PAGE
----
A set of functions is a Chebyshev system if
- (i) The set is linearly independent.
- (ii) If is a linear combination of which is not identically zero, has at most distinct zeros in .
Show that is a Chebyshev system if and only if for any distinct points the matrix with is non-singular.
We want to prove the following statement:
If is a Chebyshev system, then for any distinct points the matrix with is non-singular.
Writing out the matrix yields:
Since the set is linearly independent, there does not exist any non-zero sets of constants of such that for any . Hence, the columns of the matrix are linearly independent which implies that is non-singular.
Proof of (i)
Assume is non-singular.
This implies the columns of
are linearly independent. Since is non-singular for any choice of , is a linearly independent set and we have shown .
Proof of (ii)
By hypothesis, is a linear combination of i.e.
for not all zero.
Assume for the sake of contradiction that has zeros at
This implies the following equations:
Rewriting the equations in matrix form yields
Since are not all zero, this implies that the columns of , , are linearly dependent, a contradiction.
Hence, has at most zeros, and we have shown .
Let be such that for all . Let . Show that is a Chebyshev system. For this, you may use results from polynomial interpolation without proof.
We have to prove:
(i) is a linearly independent set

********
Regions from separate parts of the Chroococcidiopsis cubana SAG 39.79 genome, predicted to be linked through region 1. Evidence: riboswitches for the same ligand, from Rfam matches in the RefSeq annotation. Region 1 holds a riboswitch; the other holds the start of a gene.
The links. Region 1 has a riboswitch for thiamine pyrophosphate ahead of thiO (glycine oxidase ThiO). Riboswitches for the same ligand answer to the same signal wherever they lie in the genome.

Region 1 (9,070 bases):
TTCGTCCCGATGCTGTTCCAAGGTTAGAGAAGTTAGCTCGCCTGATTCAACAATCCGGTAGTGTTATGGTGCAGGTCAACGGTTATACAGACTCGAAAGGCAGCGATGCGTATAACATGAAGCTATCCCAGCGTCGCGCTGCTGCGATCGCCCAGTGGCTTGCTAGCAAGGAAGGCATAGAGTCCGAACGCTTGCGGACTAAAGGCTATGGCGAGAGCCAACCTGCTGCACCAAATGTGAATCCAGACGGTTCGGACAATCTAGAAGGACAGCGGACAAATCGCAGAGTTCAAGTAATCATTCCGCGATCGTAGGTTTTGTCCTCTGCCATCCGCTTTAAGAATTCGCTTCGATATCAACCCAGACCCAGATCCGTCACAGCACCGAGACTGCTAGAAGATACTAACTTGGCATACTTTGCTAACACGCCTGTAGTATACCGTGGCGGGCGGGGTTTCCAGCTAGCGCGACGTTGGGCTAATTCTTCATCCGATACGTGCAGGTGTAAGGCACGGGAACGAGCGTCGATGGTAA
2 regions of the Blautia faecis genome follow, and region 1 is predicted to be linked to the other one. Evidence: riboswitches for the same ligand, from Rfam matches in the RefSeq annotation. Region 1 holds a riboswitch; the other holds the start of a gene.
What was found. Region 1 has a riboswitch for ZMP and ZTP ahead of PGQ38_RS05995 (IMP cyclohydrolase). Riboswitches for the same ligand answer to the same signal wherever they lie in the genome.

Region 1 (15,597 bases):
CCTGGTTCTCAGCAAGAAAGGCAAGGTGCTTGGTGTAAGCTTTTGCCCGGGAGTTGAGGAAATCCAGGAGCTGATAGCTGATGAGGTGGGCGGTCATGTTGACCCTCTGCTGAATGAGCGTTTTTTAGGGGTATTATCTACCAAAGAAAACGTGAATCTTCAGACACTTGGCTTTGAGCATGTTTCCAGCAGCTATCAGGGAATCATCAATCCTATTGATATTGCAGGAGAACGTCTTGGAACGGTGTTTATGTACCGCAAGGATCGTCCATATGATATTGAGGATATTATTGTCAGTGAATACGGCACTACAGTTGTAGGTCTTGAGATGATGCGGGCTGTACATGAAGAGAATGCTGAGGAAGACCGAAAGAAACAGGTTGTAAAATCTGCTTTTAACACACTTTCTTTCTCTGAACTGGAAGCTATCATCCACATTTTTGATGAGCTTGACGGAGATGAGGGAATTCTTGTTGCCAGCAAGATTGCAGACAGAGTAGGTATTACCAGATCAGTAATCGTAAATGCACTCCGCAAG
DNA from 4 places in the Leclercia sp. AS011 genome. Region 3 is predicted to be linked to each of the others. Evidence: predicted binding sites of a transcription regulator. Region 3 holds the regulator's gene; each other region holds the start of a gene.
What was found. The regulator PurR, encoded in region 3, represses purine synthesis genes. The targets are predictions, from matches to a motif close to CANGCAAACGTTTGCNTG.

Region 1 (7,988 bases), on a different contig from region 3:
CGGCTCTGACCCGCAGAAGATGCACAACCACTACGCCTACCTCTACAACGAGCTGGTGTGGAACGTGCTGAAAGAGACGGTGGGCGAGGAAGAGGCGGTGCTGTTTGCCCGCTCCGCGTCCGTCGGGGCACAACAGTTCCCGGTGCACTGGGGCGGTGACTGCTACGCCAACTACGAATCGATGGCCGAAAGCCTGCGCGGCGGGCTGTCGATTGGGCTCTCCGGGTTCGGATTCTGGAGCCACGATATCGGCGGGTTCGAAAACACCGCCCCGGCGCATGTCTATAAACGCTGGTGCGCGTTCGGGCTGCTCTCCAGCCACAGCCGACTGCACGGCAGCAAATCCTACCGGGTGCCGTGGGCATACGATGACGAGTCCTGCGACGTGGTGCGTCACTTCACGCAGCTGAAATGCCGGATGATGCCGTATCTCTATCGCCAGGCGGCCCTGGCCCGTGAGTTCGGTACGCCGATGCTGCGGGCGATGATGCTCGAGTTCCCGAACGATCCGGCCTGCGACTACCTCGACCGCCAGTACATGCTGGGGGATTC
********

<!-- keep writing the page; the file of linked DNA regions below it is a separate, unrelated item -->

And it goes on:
(ii)any linear combination of this set has at most zeros.
Proof of (i)
If we evaluate at distinct points, , we have the following Van Der Monde matrix whose determinant is non-zero.
Hence, are linearly independent.
Assume for the sake of contradiction that is a linear combination of , that is
Hence, is a polynomial of degree . Taking derivatives of yields
which contradicts the hypothesis. Therefore is a linearly independent set.
Proof of (ii)
Suppose has (or more) zeros in . By Rolle's Theorem, the (n+1)st derivative of f vanishes on the given interval, a contradiction.
(i) and (ii) show that is a Chebyshev system.
be a sequence of integration rules.
for some constant . Show that
By the Weierstrass Approximation Theorem, given , there exists a polynomial such that
Adding and subtracting and , yields,
By the triangle inequality and equation (2) and (3),
By equation (1), when ,
Hence for arbitrary small as ,
Show that if all then (1) implies (2).
For , equation (1) yields,
Letting in equation (0) yields,
Combining the two above results yields,
Since is finite, there exists some number such that .
i.e. equation (2).
Consider the real system of linear equations
where is non singular and satisfies
for all real , where the Euclidean inner product is used here.
Show that for all real where is the symmetric part of .
Substituting for in and expanding the inner product we have,
From properties of inner products we have,
where is the minimum eigenvalue of .
Since is symmetric, it has a eigenvalue decomposition
where is orthogonal and is a diagonal matrix containing all the eigenvalues.
This implies the following three relationships:
Expanding the numerator we have,
Expanding the denominator yield
for all real .
Therefore is positive definite which implies all its eigenvalues are positive. In particular,
Now consider the iteration for computing a series of approximate solutions to (1),
where and is chosen to minimize as a function of . Prove that
First, we want to write as a function of i.e.
Changing the indices of equation from to ,substituting for , and applying the definition of norm yields,
From a property of inner products and since is symmetric,
Next we want to minimize as a function of . Taking its derivative with respect to yields,
Setting and solving for gives
Substituting for into gives,
By definition of norm,
Multiplying and dividing the second term on the right hand side of the above equation by and applying a property of inner product yields,
From the result of part (b), we have our desired result: